How was Chinatown affected by the pandemic?

Chinatowns and other Asian American neighborhoods across the country felt the economic impacts of the pandemic before any other set of communities, due to President Trump’s racist characterization of COVID-19 as the “Chinese virus.” San Francisco’s Chinatown had the feeling of a ghost town starting in late January of last year, and attendance at the Lunar New Year’s Parade in February was 30% of what was typical. California’s shelter in place order was not imposed until mid-March.

After the order was imposed, Chinatown was not identified as a hot spot neighborhood by the city, and so the city neglected to build up much testing capacity in the neighborhood. We at CCDC found this frustrating, because authorities then used the low case counts in the neighborhood as evidence that additional testing capacity wasn’t needed, neglecting the fact that numbers might have been low precisely because of the lack of testing capacity. This lack of testing made it difficult to tell how infection rates differed in Chinatown relative to the city as a whole, even as Asian and Pacific Islander Americans made up a disproportionate share of the city’s total COVID-19 cases.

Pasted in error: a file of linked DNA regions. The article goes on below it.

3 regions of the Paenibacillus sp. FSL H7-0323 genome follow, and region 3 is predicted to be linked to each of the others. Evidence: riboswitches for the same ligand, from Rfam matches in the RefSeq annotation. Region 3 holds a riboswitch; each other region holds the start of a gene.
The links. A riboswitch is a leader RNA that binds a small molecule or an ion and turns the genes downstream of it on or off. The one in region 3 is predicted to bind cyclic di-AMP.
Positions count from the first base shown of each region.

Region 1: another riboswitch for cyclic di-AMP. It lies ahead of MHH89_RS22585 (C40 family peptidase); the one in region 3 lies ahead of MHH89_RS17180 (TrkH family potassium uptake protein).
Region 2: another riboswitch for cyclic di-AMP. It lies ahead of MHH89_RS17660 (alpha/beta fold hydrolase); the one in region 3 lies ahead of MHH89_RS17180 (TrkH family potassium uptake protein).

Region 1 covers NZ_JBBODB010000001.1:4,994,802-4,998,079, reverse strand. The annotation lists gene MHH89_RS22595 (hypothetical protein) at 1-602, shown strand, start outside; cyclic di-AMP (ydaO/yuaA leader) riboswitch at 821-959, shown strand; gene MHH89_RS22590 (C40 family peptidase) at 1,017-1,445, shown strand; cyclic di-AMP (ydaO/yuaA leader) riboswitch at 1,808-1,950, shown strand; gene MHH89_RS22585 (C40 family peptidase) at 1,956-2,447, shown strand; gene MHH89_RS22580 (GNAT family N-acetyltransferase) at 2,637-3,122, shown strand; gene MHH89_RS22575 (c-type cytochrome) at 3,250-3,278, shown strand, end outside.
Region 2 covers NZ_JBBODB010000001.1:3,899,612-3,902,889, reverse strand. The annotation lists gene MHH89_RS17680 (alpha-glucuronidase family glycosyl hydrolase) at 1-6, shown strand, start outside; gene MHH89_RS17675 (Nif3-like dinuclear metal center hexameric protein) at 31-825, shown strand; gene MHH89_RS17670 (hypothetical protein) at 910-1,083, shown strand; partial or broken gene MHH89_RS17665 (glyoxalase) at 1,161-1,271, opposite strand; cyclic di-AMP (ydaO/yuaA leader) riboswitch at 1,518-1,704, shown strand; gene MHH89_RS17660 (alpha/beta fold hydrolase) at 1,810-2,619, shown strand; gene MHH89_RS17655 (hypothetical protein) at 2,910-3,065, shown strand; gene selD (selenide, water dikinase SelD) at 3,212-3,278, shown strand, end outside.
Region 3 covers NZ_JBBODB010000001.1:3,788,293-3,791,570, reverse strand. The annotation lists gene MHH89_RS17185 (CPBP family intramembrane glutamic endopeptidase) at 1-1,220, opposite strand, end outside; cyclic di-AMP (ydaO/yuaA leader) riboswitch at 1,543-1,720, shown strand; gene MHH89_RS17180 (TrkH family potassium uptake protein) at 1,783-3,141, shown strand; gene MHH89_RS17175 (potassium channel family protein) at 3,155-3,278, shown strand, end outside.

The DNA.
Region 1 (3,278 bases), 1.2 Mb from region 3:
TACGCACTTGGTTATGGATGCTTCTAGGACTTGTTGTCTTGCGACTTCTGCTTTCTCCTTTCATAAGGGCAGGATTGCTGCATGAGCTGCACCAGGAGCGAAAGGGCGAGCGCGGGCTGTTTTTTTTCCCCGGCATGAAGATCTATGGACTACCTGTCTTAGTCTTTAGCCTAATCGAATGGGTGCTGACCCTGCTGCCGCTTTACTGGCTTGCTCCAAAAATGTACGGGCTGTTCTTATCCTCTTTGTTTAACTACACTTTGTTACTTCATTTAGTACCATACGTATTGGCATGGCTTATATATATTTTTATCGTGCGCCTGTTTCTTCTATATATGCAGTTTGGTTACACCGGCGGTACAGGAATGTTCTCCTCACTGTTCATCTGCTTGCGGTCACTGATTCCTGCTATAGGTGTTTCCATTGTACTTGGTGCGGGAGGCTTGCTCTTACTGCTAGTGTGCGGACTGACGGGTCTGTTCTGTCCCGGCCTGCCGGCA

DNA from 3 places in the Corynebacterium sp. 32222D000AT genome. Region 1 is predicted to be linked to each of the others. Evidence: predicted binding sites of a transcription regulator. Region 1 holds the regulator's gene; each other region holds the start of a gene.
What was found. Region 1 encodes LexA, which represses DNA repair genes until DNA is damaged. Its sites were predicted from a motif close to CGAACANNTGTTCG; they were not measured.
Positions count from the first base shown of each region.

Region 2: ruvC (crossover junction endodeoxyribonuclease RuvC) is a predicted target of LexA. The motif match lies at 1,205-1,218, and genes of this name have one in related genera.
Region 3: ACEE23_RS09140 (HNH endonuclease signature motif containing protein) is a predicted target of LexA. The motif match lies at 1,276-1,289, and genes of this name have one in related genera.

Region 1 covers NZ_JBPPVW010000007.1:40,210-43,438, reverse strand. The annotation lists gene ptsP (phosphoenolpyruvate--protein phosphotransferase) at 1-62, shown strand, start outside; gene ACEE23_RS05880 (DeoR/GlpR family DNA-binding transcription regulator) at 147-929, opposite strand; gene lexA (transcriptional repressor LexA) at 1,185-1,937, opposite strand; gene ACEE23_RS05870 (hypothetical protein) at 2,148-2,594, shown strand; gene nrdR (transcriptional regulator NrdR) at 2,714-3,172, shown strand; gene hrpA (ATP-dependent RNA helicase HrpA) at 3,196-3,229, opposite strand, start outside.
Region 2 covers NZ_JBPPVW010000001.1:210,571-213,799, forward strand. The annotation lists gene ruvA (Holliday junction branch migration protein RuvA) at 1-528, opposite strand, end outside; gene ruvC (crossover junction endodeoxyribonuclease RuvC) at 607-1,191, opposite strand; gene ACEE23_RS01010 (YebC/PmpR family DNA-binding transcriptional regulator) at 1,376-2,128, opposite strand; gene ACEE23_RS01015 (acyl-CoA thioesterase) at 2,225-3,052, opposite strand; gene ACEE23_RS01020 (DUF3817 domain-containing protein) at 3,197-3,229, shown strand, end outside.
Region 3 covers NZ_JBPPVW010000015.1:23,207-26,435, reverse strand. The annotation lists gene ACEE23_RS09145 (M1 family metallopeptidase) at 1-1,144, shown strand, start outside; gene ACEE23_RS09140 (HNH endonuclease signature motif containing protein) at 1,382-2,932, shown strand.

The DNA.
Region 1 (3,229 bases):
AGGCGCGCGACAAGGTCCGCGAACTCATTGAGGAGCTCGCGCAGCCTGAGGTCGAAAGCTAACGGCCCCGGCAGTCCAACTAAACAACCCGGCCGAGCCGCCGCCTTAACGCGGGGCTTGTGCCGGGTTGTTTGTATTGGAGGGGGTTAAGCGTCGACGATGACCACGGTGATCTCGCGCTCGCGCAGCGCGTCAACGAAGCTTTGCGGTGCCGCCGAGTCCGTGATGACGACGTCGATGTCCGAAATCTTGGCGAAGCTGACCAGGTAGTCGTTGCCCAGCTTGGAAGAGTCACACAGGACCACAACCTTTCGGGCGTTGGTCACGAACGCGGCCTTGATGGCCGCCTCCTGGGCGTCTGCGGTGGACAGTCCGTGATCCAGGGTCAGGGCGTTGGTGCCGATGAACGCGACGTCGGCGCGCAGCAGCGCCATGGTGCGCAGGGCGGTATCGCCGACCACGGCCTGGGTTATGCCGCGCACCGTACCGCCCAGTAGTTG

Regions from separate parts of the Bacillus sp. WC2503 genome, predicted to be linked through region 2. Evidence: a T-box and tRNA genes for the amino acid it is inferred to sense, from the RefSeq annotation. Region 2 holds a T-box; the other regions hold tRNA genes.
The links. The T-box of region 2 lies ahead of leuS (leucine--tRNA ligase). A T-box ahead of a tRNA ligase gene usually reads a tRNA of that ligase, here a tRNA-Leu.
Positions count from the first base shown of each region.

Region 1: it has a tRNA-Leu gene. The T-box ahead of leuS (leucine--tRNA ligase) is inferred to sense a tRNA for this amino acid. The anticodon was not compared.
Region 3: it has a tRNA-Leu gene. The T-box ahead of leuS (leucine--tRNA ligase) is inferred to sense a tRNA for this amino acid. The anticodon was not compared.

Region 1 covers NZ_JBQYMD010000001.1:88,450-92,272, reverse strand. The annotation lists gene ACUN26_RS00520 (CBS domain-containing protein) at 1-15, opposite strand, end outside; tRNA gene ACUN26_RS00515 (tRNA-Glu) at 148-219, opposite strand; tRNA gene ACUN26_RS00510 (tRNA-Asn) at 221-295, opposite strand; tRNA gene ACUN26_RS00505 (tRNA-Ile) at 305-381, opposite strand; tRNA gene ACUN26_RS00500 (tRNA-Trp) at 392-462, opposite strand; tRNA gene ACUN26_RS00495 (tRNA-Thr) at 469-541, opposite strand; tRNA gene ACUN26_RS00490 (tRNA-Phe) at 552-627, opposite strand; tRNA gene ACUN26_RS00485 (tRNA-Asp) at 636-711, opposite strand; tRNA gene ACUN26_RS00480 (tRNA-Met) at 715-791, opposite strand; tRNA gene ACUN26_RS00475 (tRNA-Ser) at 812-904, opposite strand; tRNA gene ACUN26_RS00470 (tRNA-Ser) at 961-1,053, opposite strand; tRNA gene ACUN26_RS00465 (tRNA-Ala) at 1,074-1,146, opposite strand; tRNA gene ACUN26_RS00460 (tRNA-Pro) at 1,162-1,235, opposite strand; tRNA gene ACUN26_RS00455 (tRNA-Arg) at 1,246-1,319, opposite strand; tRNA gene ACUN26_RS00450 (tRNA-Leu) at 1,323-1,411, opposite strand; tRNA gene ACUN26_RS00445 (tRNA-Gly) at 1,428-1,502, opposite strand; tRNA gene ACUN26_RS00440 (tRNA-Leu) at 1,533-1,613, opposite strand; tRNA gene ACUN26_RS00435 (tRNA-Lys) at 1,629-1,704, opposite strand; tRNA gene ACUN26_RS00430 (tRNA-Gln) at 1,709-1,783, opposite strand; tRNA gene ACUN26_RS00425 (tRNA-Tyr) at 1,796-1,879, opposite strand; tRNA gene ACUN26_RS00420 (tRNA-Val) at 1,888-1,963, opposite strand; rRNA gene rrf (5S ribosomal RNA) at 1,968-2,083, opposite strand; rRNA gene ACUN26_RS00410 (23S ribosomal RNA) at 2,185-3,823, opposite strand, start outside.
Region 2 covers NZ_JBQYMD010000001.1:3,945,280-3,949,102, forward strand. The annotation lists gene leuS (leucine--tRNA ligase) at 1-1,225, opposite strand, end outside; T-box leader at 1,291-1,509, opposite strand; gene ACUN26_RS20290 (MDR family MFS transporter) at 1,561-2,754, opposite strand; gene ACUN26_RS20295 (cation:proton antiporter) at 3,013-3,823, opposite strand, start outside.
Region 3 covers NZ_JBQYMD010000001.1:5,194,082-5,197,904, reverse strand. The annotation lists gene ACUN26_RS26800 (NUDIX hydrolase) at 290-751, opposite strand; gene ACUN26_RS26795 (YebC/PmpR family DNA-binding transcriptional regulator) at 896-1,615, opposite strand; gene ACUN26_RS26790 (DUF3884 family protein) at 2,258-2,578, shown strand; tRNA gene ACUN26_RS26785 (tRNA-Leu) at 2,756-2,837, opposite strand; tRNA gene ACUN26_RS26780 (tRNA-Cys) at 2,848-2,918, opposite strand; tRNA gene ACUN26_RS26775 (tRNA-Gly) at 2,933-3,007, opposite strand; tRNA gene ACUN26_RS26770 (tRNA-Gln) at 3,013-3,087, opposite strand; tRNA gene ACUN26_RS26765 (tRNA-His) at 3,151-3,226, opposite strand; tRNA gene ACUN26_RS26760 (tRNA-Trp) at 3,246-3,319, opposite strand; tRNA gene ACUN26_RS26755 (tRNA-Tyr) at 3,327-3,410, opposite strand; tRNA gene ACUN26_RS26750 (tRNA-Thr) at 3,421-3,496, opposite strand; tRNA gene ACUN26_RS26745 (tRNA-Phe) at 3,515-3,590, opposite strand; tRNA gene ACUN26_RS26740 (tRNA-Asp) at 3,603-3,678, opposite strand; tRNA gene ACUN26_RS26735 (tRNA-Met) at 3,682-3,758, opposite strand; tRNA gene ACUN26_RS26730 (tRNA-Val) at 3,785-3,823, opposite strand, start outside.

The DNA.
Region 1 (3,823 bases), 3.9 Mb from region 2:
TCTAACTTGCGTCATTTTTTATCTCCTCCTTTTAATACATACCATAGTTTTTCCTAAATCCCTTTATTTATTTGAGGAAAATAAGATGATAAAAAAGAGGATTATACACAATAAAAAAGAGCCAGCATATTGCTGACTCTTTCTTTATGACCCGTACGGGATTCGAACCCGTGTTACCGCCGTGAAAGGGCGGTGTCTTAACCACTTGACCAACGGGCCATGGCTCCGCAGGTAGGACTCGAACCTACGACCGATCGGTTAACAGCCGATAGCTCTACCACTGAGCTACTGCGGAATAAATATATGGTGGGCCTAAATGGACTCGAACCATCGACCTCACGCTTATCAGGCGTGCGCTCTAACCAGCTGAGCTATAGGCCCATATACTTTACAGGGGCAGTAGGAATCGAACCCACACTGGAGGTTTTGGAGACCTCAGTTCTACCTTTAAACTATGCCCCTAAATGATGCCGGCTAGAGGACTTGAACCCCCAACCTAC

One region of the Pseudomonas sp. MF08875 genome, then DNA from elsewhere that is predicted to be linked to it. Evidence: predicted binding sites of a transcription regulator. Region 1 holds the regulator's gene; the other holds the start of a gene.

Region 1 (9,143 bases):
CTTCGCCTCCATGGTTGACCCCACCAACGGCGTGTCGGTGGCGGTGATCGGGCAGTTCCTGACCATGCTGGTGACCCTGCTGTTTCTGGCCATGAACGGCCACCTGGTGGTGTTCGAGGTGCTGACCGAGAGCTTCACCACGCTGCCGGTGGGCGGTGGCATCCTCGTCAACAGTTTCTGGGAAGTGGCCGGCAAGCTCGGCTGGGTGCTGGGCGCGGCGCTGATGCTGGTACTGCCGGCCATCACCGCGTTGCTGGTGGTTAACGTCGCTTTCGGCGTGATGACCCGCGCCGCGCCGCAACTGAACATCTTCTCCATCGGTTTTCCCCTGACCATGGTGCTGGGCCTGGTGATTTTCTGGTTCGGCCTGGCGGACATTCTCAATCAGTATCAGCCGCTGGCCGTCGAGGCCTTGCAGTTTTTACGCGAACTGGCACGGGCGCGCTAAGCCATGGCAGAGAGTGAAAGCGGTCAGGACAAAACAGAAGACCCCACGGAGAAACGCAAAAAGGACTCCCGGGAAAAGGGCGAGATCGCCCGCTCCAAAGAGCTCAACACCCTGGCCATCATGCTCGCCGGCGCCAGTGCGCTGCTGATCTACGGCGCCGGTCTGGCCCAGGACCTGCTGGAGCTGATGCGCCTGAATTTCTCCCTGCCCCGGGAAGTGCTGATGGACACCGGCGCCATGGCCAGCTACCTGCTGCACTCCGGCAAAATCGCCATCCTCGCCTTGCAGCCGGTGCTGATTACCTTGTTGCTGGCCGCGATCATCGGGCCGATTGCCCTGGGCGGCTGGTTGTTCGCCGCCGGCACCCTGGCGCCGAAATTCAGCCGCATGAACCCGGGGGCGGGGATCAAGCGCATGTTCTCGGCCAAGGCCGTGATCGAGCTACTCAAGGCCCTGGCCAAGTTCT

What is sure, however, is that Chinatown residents adopted widespread mask-wearing quite early, even before authorities made it mandatory, which helped significantly lower community spread. However, even though the disease itself could have been worse in Chinatown and the other neighborhoods CCDC serves, the economic effects of the disease were quite dire. Business closure and unemployment was widespread, and in addition there were the adverse social effects of isolation that every community experienced during those first few months.

What was CCDC’s main concern at the beginning of the pandemic?

Our singular concern at the beginning of the pandemic was the potential for uncontrolled COVID-19 spread in SROs. SRO residents live in very close proximity to each other and share facilities like kitchens and bathrooms, but before COVID-19, most residents spent a majority of their time in their units, at work and at school. However, after schools closed and unemployment spiked – according to CCDC data, 77% of SRO residents lost their jobs in the first few months of the pandemic and almost 100% experienced some reduction in hours – residents began spending almost all of their time in their units, so SRO population density actually increased.